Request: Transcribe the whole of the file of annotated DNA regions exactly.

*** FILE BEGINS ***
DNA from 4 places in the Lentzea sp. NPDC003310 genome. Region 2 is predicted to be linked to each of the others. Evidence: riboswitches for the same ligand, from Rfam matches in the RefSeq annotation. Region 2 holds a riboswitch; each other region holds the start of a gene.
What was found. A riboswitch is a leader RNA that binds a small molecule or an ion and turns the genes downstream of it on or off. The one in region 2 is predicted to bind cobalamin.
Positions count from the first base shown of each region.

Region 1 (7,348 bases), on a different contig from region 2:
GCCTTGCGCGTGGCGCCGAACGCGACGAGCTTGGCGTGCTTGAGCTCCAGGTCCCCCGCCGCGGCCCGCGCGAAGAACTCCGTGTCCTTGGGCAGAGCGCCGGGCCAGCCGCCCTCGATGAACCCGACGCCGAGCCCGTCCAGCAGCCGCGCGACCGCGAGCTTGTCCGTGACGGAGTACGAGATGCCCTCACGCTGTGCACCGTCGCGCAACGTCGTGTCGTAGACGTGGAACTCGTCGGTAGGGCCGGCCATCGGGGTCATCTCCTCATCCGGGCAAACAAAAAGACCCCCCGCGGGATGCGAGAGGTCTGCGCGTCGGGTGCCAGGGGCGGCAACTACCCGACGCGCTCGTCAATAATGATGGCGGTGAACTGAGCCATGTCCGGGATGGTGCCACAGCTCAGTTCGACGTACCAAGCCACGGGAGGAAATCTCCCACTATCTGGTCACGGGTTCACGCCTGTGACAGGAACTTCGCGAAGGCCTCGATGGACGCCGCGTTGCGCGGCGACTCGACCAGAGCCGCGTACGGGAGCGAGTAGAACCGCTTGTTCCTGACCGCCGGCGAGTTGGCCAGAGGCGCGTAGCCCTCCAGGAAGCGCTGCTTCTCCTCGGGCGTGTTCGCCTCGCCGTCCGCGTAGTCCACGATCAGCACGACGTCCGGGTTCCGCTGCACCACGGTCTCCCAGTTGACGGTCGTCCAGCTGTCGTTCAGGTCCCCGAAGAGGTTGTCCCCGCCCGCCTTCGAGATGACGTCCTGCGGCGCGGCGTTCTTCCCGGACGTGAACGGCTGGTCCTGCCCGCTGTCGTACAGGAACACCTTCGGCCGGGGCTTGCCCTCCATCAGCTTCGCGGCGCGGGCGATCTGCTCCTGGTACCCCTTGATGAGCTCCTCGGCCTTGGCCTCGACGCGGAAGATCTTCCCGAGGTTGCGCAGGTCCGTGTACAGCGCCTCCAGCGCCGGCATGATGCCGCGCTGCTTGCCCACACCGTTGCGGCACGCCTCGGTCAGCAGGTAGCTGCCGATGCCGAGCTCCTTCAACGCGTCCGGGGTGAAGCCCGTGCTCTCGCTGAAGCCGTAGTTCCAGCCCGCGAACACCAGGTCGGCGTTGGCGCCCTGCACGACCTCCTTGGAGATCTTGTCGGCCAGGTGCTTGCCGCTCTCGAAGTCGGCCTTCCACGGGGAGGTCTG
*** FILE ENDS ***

DNA from 4 places in the Lentzea sp. NPDC003310 genome. Region 2 is predicted to be linked to each of the others. Evidence: riboswitches for the same ligand, from Rfam matches in the RefSeq annotation. Region 2 holds a riboswitch; each other region holds the start of a gene.
What was found. A riboswitch is a leader RNA that binds a small molecule or an ion and turns the genes downstream of it on or off. The one in region 2 is predicted to bind cobalamin.
Positions count from the first base shown of each region.

Region 1 (7,348 bases), on a different contig from region 2:
GCCTTGCGCGTGGCGCCGAACGCGACGAGCTTGGCGTGCTTGAGCTCCAGGTCCCCCGCCGCGGCCCGCGCGAAGAACTCCGTGTCCTTGGGCAGAGCGCCGGGCCAGCCGCCCTCGATGAACCCGACGCCGAGCCCGTCCAGCAGCCGCGCGACCGCGAGCTTGTCCGTGACGGAGTACGAGATGCCCTCACGCTGTGCACCGTCGCGCAACGTCGTGTCGTAGACGTGGAACTCGTCGGTAGGGCCGGCCATCGGGGTCATCTCCTCATCCGGGCAAACAAAAAGACCCCCCGCGGGATGCGAGAGGTCTGCGCGTCGGGTGCCAGGGGCGGCAACTACCCGACGCGCTCGTCAATAATGATGGCGGTGAACTGAGCCATGTCCGGGATGGTGCCACAGCTCAGTTCGACGTACCAAGCCACGGGAGGAAATCTCCCACTATCTGGTCACGGGTTCACGCCTGTGACAGGAACTTCGCGAAGGCCTCGATGGACGCCGCGTTGCGCGGCGACTCGACCAGAGCCGCGTACGGGAGCGAGTAGAACCGCTTGTTCCTGACCGCCGGCGAGTTGGCCAGAGGCGCGTAGCCCTCCAGGAAGCGCTGCTTCTCCTCGGGCGTGTTCGCCTCGCCGTCCGCGTAGTCCACGATCAGCACGACGTCCGGGTTCCGCTGCACCACGGTCTCCCAGTTGACGGTCGTCCAGCTGTCGTTCAGGTCCCCGAAGAGGTTGTCCCCGCCCGCCTTCGAGATGACGTCCTGCGGCGCGGCGTTCTTCCCGGACGTGAACGGCTGGTCCTGCCCGCTGTCGTACAGGAACACCTTCGGCCGGGGCTTGCCCTCCATCAGCTTCGCGGCGCGGGCGATCTGCTCCTGGTACCCCTTGATGAGCTCCTCGGCCTTGGCCTCGACGCGGAAGATCTTCCCGAGGTTGCGCAGGTCCGTGTACAGCGCCTCCAGCGCCGGCATGATGCCGCGCTGCTTGCCCACACCGTTGCGGCACGCCTCGGTCAGCAGGTAGCTGCCGATGCCGAGCTCCTTCAACGCGTCCGGGGTGAAGCCCGTGCTCTCGCTGAAGCCGTAGTTCCAGCCCGCGAACACCAGGTCGGCGTTGGCGCCCTGCACGACCTCCTTGGAGATCTTGTCGGCCAGGTGCTTGCCGCTCTCGAAGTCGGCCTTCCACGGGGAGGTCTG